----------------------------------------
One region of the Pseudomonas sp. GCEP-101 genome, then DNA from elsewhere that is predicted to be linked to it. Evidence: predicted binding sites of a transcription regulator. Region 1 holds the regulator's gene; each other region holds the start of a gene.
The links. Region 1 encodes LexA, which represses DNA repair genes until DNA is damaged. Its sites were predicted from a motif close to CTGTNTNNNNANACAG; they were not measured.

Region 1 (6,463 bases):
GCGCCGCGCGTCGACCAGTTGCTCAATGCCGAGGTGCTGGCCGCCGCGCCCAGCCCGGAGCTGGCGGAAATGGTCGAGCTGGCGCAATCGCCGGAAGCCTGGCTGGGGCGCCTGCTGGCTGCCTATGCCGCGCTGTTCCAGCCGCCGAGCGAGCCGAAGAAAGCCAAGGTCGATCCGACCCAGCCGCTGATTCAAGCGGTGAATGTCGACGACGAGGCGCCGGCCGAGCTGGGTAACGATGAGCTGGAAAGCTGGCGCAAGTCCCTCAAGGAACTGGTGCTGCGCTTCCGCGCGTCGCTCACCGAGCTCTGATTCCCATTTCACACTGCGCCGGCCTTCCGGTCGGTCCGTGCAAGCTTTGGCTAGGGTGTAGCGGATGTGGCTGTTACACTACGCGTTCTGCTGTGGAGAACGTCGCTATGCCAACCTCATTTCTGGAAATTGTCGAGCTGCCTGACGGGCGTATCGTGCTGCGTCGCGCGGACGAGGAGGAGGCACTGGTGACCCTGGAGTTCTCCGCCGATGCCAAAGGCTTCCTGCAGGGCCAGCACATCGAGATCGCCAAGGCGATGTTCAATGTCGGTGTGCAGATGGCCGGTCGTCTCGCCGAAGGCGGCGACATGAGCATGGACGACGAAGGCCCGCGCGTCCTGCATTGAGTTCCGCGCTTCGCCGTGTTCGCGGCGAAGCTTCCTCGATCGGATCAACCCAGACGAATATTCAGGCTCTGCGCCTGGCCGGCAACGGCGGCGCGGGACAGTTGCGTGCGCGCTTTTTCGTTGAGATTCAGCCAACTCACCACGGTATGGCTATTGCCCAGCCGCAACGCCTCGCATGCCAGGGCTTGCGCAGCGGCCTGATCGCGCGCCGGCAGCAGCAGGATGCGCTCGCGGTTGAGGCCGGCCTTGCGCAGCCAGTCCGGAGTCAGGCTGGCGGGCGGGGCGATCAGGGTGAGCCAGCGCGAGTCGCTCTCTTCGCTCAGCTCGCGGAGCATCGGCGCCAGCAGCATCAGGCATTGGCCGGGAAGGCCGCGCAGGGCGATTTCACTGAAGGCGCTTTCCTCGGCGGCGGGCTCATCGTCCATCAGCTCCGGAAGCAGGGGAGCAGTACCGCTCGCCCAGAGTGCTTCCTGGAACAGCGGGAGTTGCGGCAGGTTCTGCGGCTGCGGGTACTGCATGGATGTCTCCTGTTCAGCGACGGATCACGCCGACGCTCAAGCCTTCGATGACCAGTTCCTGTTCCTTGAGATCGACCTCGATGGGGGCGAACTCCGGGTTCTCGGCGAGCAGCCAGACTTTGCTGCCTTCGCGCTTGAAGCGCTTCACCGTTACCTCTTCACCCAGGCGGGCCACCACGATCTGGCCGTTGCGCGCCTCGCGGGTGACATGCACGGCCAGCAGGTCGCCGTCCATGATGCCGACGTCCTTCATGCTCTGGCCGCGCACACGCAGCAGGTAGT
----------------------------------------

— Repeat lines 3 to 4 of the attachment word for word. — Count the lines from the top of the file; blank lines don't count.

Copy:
Region 1 (6,463 bases):
GCGCCGCGCGTCGACCAGTTGCTCAATGCCGAGGTGCTGGCCGCCGCGCCCAGCCCGGAGCTGGCGGAAATGGTCGAGCTGGCGCAATCGCCGGAAGCCTGGCTGGGGCGCCTGCTGGCTGCCTATGCCGCGCTGTTCCAGCCGCCGAGCGAGCCGAAGAAAGCCAAGGTCGATCCGACCCAGCCGCTGATTCAAGCGGTGAATGTCGACGACGAGGCGCCGGCCGAGCTGGGTAACGATGAGCTGGAAAGCTGGCGCAAGTCCCTCAAGGAACTGGTGCTGCGCTTCCGCGCGTCGCTCACCGAGCTCTGATTCCCATTTCACACTGCGCCGGCCTTCCGGTCGGTCCGTGCAAGCTTTGGCTAGGGTGTAGCGGATGTGGCTGTTACACTACGCGTTCTGCTGTGGAGAACGTCGCTATGCCAACCTCATTTCTGGAAATTGTCGAGCTGCCTGACGGGCGTATCGTGCTGCGTCGCGCGGACGAGGAGGAGGCACTGGTGACCCTGGAGTTCTCCGCCGATGCCAAAGGCTTCCTGCAGGGCCAGCACATCGAGATCGCCAAGGCGATGTTCAATGTCGGTGTGCAGATGGCCGGTCGTCTCGCCGAAGGCGGCGACATGAGCATGGACGACGAAGGCCCGCGCGTCCTGCATTGAGTTCCGCGCTTCGCCGTGTTCGCGGCGAAGCTTCCTCGATCGGATCAACCCAGACGAATATTCAGGCTCTGCGCCTGGCCGGCAACGGCGGCGCGGGACAGTTGCGTGCGCGCTTTTTCGTTGAGATTCAGCCAACTCACCACGGTATGGCTATTGCCCAGCCGCAACGCCTCGCATGCCAGGGCTTGCGCAGCGGCCTGATCGCGCGCCGGCAGCAGCAGGATGCGCTCGCGGTTGAGGCCGGCCTTGCGCAGCCAGTCCGGAGTCAGGCTGGCGGGCGGGGCGATCAGGGTGAGCCAGCGCGAGTCGCTCTCTTCGCTCAGCTCGCGGAGCATCGGCGCCAGCAGCATCAGGCATTGGCCGGGAAGGCCGCGCAGGGCGATTTCACTGAAGGCGCTTTCCTCGGCGGCGGGCTCATCGTCCATCAGCTCCGGAAGCAGGGGAGCAGTACCGCTCGCCCAGAGTGCTTCCTGGAACAGCGGGAGTTGCGGCAGGTTCTGCGGCTGCGGGTACTGCATGGATGTCTCCTGTTCAGCGACGGATCACGCCGACGCTCAAGCCTTCGATGACCAGTTCCTGTTCCTTGAGATCGACCTCGATGGGGGCGAACTCCGGGTTCTCGGCGAGCAGCCAGACTTTGCTGCCTTCGCGCTTGAAGCGCTTCACCGTTACCTCTTCACCCAGGCGGGCCACCACGATCTGGCCGTTGCGCGCCTCGCGGGTGACATGCACGGCCAGCAGGTCGCCGTCCATGATGCCGACGTCCTTCATGCTCTGGCCGCGCACACGCAGCAGGTAGT